The executive director of Smarter Balanced, a consortium of states developing the new Common Core assessments, said he supports California’s decision to give the field, or practice, test in the new standards to all students next spring, rather than limit the pilot to a small test group as other states are doing.
“The field test is a great opportunity to pressure-test” districts’ capacity to handle computer-based assessments, Joe Willhoft said in comments Wednesday before the State Board of Education. “I applaud California for its decision to expand to as many schools as possible.”
Willhoft’s remarks won’t solve the state’s conflict over the field test with the U.S. Department of Education, which
is threatening to withhold an estimated $45 million it gives the state Department of Education to administer federal Title I programs and standardized tests. But Willhoft did support the state’s reasoning, and he said he wished more of the 26 Smarter Balanced states had followed California’s example.
U.S. Secretary of Education Arne Duncan has offered to exempt school districts and states from giving their state standardized tests for grades 3 through 8 and 11 if they give the Common Core field tests instead. But the one-year federal waiver would be given only if states agreed to give field tests in both English language arts and math. California is requiring that districts give one or the other – but not both. Field tests are used to validate test questions and are a “test of the test” and so don’t provide results that are useful for parents and valid for judging schools’ progress.
State Department of Education officials have said they don’t want to overload school districts that are administering tests by computer for the first time. Willhoft agreed that there are significant benefits from giving the field test a year before the official Smarter Balanced tests in spring 2015. Many states have attempted online testing, and “it didn’t turn out well,” he said, because they hadn’t done a trial run, testing their computers and Internet capacity, anticipating the need to accommodate students with special needs, downloading the secure browser and giving students the experience of signing on to the system and answering more multi-step, complex questions.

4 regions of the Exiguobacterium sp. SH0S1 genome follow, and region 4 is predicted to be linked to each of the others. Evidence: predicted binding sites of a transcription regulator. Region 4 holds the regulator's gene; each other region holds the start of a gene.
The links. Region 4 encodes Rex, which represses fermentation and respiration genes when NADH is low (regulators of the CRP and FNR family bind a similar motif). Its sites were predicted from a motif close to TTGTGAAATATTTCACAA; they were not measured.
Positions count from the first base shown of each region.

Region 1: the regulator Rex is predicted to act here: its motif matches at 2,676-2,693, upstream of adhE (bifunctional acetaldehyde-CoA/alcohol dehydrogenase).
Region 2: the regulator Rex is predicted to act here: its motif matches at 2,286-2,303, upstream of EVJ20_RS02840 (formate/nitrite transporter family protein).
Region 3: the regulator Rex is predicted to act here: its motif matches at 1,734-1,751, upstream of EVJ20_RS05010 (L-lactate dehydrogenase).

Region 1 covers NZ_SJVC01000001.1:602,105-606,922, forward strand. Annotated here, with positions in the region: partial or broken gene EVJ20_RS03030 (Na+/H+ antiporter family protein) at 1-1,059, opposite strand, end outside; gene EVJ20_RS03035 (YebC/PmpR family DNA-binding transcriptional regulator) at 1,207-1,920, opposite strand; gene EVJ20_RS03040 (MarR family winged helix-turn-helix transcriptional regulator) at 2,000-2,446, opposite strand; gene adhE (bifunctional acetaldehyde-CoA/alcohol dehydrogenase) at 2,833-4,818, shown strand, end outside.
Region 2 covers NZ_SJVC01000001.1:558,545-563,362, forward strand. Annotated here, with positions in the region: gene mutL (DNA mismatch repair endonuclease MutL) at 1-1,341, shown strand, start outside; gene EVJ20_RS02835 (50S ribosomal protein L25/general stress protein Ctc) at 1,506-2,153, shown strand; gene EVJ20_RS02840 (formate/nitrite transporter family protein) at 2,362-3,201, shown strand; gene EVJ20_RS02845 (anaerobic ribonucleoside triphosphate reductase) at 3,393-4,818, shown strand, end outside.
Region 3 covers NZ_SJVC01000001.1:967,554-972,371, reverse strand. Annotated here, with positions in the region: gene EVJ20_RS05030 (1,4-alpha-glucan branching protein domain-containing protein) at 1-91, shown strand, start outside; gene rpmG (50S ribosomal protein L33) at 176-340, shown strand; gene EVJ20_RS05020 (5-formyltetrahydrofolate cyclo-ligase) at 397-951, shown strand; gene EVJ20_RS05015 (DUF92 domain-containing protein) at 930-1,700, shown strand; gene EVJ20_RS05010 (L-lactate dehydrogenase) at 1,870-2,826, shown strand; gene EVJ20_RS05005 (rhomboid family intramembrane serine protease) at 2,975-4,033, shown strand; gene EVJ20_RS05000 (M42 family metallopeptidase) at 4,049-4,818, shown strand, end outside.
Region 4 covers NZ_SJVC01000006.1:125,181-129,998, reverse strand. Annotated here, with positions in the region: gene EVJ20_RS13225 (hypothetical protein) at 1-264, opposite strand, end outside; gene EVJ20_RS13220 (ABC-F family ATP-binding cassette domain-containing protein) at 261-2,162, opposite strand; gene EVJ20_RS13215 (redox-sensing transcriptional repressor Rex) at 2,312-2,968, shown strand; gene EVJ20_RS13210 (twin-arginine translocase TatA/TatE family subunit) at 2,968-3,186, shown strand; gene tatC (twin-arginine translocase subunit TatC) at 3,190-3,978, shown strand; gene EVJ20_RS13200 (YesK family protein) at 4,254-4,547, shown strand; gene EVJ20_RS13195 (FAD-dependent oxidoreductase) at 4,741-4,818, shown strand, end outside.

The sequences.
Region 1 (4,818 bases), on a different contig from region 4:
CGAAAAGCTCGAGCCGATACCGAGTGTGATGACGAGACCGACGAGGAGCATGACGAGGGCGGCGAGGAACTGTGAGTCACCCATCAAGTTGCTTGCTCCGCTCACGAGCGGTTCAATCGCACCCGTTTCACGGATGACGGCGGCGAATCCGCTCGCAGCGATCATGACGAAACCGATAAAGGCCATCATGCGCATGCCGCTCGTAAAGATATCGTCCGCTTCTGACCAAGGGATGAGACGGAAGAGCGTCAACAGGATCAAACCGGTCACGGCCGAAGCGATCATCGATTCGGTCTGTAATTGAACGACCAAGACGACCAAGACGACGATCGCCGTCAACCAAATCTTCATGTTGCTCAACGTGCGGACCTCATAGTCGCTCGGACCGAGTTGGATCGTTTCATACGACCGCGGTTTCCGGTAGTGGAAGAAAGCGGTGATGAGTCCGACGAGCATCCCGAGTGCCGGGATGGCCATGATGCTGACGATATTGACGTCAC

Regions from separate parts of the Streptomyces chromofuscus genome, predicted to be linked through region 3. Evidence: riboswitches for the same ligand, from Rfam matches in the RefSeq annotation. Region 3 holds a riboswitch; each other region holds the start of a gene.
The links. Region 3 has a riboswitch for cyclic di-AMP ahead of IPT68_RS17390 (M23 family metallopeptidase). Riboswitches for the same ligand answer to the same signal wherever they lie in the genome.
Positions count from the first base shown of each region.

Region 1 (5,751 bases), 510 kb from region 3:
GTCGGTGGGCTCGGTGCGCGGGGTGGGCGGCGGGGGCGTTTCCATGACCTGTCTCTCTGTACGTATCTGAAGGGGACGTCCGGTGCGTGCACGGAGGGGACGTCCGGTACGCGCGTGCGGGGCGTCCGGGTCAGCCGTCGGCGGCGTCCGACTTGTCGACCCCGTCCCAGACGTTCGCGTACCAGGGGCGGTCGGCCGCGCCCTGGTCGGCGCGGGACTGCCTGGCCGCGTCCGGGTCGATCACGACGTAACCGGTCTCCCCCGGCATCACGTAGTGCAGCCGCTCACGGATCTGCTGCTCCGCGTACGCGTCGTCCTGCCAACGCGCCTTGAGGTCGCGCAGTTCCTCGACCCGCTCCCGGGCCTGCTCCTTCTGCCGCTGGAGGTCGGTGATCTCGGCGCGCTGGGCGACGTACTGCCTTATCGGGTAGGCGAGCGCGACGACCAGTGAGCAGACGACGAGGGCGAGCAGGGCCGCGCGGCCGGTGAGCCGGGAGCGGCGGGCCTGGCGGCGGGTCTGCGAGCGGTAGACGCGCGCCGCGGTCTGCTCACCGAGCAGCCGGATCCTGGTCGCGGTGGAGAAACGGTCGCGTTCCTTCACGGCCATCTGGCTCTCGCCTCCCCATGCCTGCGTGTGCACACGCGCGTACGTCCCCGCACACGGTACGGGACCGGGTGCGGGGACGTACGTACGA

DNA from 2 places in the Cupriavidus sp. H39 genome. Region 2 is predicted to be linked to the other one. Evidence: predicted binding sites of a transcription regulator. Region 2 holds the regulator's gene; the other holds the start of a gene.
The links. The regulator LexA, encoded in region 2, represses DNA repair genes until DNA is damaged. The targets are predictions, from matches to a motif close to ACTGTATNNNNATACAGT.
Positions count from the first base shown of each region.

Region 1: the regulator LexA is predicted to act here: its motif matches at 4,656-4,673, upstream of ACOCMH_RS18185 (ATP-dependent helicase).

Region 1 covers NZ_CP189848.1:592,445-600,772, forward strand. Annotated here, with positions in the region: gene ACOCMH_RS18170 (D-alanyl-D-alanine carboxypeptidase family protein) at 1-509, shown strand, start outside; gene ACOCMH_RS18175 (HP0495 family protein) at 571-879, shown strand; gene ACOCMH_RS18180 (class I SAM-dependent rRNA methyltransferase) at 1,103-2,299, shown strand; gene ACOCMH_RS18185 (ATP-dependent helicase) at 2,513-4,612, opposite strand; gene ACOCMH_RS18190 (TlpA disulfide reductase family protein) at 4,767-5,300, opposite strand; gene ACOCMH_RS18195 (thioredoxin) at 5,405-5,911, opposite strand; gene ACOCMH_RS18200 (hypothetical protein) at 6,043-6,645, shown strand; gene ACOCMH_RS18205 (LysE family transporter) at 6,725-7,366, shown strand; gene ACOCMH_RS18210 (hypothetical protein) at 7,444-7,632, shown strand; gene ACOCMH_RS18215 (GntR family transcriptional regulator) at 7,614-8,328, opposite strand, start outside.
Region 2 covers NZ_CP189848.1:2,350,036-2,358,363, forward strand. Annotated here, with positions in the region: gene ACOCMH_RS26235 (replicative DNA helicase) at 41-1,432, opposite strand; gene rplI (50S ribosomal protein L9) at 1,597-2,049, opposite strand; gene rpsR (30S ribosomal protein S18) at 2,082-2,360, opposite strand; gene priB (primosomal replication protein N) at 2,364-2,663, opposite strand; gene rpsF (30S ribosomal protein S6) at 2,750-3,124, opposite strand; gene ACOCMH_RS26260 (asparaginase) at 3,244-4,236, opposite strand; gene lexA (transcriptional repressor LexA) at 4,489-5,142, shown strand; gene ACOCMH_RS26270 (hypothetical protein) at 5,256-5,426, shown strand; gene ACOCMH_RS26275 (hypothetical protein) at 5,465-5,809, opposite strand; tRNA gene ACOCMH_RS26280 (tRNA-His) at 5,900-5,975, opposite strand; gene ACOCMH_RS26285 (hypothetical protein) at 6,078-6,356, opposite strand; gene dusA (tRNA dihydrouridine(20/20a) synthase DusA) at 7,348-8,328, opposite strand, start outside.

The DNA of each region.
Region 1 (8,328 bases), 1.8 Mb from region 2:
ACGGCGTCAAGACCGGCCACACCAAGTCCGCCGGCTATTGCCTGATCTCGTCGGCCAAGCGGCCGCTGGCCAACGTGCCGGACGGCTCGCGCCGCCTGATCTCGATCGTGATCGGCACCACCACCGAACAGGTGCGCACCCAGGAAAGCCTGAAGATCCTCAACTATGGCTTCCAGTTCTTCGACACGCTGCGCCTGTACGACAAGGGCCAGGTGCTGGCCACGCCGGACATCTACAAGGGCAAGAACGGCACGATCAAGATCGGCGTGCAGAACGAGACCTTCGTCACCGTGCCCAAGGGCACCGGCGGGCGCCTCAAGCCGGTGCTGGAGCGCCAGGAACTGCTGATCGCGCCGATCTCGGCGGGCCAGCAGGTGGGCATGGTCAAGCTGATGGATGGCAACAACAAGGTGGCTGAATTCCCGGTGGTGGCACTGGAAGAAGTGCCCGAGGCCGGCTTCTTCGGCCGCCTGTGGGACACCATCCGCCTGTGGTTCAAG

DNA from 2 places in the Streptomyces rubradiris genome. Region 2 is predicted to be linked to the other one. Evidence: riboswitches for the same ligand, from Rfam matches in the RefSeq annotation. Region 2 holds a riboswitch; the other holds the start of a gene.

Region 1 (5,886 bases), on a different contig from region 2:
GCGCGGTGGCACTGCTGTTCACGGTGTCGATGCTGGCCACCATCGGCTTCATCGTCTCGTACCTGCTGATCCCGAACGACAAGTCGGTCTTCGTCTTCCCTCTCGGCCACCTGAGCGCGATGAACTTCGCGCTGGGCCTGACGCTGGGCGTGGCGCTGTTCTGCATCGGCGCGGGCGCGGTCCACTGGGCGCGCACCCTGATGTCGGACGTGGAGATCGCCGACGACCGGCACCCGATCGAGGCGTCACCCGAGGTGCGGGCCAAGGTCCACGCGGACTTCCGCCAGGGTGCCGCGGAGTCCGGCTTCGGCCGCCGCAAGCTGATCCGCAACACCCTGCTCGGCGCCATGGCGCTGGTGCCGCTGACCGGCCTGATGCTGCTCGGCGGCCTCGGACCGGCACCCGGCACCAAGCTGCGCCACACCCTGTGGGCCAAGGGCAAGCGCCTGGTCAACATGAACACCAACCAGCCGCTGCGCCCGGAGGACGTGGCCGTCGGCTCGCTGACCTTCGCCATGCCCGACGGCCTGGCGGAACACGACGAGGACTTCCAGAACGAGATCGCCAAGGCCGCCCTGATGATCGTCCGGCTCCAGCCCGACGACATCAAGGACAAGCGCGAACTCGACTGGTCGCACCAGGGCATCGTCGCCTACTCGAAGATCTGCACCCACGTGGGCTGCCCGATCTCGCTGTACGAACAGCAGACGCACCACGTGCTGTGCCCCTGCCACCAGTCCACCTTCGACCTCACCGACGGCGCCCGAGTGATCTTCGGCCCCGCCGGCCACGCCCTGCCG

Even though a new state law, AB 484, requires all students to take one of the Common Core field tests next spring, no one knows how many schools and districts will be up and ready to do so. Three surveys of districts have produced estimates from 45 to 75 percent of districts.
But for those districts struggling to get ready, help is on the way.
By ending state standardized tests in most subjects under AB 484, the state is saving $34 million out of $51 million budgeted for testing in the current school year. On Wednesday, the State Board voted to direct $22 million of it to help districts prepare for and resolve their technical issues with administering the field test. Under a revised contract, ETS, the state’s testing contractor, has expanded its “help desk” for districts and agreed to send computer experts out into the field to troubleshoot problems. ETS has agreed to create and distribute training materials, do workshops and webcasts to support the installation of the test, help districts administer the test, collect data and then do a follow-up report on what worked and what didn’t.
Doug McRae, a retired standardized testing executive, questioned the amount and the lack of details in the contract, which was not made available to the State Board and the public until the night before the Board vote.
John Fensterwald covers state education policy. Contact him and follow him on Twitter @jfenster. Sign up here for a no-cost online subscription to EdSource Today for reports from the largest education reporting team in California.
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Jerry Heverly 10 years ago10 years ago
Could someone straighten me out? Previously Ed Source reported that California risked losing $35 million in federal money. Now this article says $45 million. Meanwhile the San Jose Mercury says: "Reinforcing its threat to punish California for dumping its old standardized state tests next spring, the U.S. Department of Education said that decision could cost the state at least $3.5 billion." As Everett Dirksen said, "a billion here, a billion there, and soon you're talking real money." How … Read More
Could someone straighten me out? Previously Ed Source reported that California risked losing $35 million in federal money. Now this article says $45 million. Meanwhile the San Jose Mercury says:
“Reinforcing its threat to punish California for dumping its old standardized state tests next spring, the U.S. Department of Education said that decision could cost the state at least $3.5 billion.”
As Everett Dirksen said, “a billion here, a billion there, and soon you’re talking real money.”
How much are we going to forfeit if Arne gets his way?